BROTHERLY REBUKE . . . When it is truly gentle

“Therefore confess your sins to one another, and pray for one another, so that you may be healed. The prayer of the righteous is powerful and effective. Elijah was a human being like us, and he prayed fervently that it might not rain, and for three years and six months it did not rain on the earth. Then he prayed again, and the heaven gave rain and the earth yielded its harvest. My brothers and sisters, if anyone among you wanders from the truth and is brought back by another, you should know that whoever brings back a sinner from wandering will save the sinner’s soul from death and will cover a multitude of sins.” (Reference: James 5:16-20 )

I did not want to leave this theme, beloved, with you thinking that Anabaptists/Mennonites (both historic and contemporary) were strict and exacting with themselves and their fellow believers. Dirk Philips, who we have heard from often, wrote about relationships within the congregation in his writing aptly titled “Congregation of God” (1560-62). In there he said,

“The fifth ordinance is the commandment of love that Christ has given his disciples, saying a new commandment I give you, that you have love one for another, even as I have loved you. And hereby people will recognize that you are my disciples, if you have love for one another, just as I have loved you, John 13:34: 15:12. From this it is easy to understand that pure brotherly love is an assured sign of true faith and genuine Christianity. But true brotherly love is that we seek first of all one another’s salvation, Gal. 6:2, with our fervent prayers to God, 2 Thess. 1:11, with scriptural instruction, admonition, and discipline, James 5:19. By this we may instruct those who are overtaken in a fall to win their soul and seek it with Christian patience, by which we carry the weak and do not become well pleased with ourselves, Gal. 6:2; 1 John 5:16; James 5:19.” While I do not know for sure, I can well imagine that Philips would be on the compassionate side of banning/shunning.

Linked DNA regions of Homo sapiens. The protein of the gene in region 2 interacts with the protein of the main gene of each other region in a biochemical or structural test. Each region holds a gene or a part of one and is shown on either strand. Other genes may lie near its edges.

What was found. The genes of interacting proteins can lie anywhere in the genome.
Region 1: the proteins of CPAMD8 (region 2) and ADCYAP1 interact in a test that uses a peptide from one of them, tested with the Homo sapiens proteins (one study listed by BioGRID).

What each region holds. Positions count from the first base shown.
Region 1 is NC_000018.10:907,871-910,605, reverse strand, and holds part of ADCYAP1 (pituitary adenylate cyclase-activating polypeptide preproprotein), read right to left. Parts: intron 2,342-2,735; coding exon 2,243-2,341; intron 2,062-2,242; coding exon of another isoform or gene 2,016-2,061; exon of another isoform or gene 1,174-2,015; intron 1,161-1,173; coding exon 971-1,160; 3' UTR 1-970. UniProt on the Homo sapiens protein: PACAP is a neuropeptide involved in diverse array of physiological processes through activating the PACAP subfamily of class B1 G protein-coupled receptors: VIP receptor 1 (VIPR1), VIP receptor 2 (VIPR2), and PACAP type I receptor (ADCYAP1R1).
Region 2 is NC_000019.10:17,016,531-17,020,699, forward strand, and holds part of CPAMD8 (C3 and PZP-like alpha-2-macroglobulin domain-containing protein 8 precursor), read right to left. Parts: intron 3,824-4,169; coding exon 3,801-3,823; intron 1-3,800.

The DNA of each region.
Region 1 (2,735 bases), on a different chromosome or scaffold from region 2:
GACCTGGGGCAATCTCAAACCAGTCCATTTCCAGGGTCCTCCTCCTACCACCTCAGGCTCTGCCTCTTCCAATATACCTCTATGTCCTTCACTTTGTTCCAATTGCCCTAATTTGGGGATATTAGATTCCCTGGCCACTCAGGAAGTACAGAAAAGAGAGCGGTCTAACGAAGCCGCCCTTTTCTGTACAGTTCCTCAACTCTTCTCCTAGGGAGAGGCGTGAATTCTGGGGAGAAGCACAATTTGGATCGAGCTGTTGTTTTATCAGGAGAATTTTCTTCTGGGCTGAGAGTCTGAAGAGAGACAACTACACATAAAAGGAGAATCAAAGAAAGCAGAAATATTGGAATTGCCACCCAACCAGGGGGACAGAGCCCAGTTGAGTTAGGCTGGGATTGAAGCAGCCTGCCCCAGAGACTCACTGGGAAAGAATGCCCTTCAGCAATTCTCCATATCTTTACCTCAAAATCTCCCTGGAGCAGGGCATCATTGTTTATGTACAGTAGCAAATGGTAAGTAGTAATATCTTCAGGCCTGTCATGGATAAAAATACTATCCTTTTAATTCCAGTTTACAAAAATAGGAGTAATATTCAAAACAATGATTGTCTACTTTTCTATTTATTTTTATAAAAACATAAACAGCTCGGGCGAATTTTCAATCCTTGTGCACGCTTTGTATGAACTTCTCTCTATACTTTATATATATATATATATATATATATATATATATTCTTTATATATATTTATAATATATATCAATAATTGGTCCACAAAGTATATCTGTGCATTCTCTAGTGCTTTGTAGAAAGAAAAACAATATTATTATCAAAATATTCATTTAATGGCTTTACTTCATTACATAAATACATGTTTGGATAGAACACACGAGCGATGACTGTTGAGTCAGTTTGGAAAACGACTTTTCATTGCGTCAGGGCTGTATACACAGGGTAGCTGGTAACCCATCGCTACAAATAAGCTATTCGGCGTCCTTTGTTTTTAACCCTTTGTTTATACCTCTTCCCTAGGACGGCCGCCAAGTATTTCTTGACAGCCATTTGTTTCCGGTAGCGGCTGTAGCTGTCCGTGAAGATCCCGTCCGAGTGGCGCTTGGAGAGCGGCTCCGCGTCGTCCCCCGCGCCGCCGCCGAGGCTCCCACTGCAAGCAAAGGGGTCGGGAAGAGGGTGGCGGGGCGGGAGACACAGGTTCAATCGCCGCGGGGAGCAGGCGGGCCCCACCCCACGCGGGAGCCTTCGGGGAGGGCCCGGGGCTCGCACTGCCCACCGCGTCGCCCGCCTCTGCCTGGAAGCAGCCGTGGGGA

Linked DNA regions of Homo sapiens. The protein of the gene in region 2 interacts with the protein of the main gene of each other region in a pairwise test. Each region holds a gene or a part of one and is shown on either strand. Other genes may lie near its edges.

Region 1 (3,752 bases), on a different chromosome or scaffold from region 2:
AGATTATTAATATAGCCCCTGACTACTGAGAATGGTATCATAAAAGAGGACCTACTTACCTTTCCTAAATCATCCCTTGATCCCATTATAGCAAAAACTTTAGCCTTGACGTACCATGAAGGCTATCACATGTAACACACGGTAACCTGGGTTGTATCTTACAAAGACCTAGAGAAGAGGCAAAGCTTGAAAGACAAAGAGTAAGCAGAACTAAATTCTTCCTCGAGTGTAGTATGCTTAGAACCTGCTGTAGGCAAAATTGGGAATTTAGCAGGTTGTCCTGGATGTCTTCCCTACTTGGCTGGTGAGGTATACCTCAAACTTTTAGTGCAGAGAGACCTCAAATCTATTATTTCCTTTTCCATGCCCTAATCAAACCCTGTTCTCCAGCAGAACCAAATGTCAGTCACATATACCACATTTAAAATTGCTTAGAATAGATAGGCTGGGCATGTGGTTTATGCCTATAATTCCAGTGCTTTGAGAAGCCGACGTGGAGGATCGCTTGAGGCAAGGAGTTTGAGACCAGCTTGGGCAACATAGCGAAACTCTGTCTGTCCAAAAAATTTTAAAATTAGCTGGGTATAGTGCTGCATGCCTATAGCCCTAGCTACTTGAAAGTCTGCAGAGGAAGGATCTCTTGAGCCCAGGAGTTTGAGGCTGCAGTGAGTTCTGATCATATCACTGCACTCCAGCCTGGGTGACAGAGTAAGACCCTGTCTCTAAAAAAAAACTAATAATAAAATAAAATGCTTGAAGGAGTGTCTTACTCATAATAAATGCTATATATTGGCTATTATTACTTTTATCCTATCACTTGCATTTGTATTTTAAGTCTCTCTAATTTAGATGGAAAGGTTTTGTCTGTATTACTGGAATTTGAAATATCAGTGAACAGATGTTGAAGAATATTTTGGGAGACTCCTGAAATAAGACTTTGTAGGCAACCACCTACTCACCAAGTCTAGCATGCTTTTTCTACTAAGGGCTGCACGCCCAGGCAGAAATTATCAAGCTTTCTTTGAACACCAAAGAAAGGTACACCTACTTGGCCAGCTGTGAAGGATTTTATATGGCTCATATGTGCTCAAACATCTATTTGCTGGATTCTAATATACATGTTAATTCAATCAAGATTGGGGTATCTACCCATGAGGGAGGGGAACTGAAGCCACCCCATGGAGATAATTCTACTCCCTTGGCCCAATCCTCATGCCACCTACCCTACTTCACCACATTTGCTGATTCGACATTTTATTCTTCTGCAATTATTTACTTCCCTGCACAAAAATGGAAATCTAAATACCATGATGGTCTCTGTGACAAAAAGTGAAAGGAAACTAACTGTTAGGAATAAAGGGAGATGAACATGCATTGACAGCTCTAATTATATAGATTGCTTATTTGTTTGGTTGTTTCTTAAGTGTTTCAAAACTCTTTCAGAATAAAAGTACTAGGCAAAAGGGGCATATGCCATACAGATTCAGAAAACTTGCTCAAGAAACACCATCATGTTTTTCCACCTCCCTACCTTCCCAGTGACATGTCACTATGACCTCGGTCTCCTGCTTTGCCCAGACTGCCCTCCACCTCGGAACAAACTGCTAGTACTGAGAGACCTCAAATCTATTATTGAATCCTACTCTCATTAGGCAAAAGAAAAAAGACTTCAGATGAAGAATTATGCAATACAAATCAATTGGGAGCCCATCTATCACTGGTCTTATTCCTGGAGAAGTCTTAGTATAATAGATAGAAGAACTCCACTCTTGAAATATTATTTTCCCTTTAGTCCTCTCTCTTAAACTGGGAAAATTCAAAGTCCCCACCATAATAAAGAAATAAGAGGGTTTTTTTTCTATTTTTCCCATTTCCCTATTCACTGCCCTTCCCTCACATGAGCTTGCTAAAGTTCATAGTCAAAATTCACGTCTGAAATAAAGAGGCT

You may wonder, beloved, as I do why some historic Anabaptists were so dogmatic about keeping separate from those in their faith circle who sinned. I think I had said earlier in the year, when you life is on the line because of faith issue you may not take well to wishy-washy faith or faith this is not consistent and impeccable. Persecution and oppression will do that. It was also part of the mind set of that time that the individual was expendable over the reputation of faith and doctrine. This is true for both sides – the state church and the historic Anabaptists. As the historic Anabaptists moved and then emigrated to other countries, maintaining the consistency of faith and the group identity was very important – more important than the individuals. Human nature will be what it will be, no matter who the human is.

And are we not, beloved, seeing the same fierceness in some people today – maintaining their beliefs, forcing their ideas on others, and not caring who they hurt in the process? I weep for our world, beloved. Weep and pray that God will touch hearts and soften the anger. If you need to rebuke, do it gently. Do it, as Philips said, with Christian patience and not becoming so pleased with yourself. Selah!


About Carole Boshart

I have two blogs on WordPress. "A Simple Desire" which is based on the daily "Sips of Scripture" published and sent out by Third Way Cafe. "Pondering From the Pacific" is based on my reflections on the world - sometimes religious/spiritual, and sometimes not so much.

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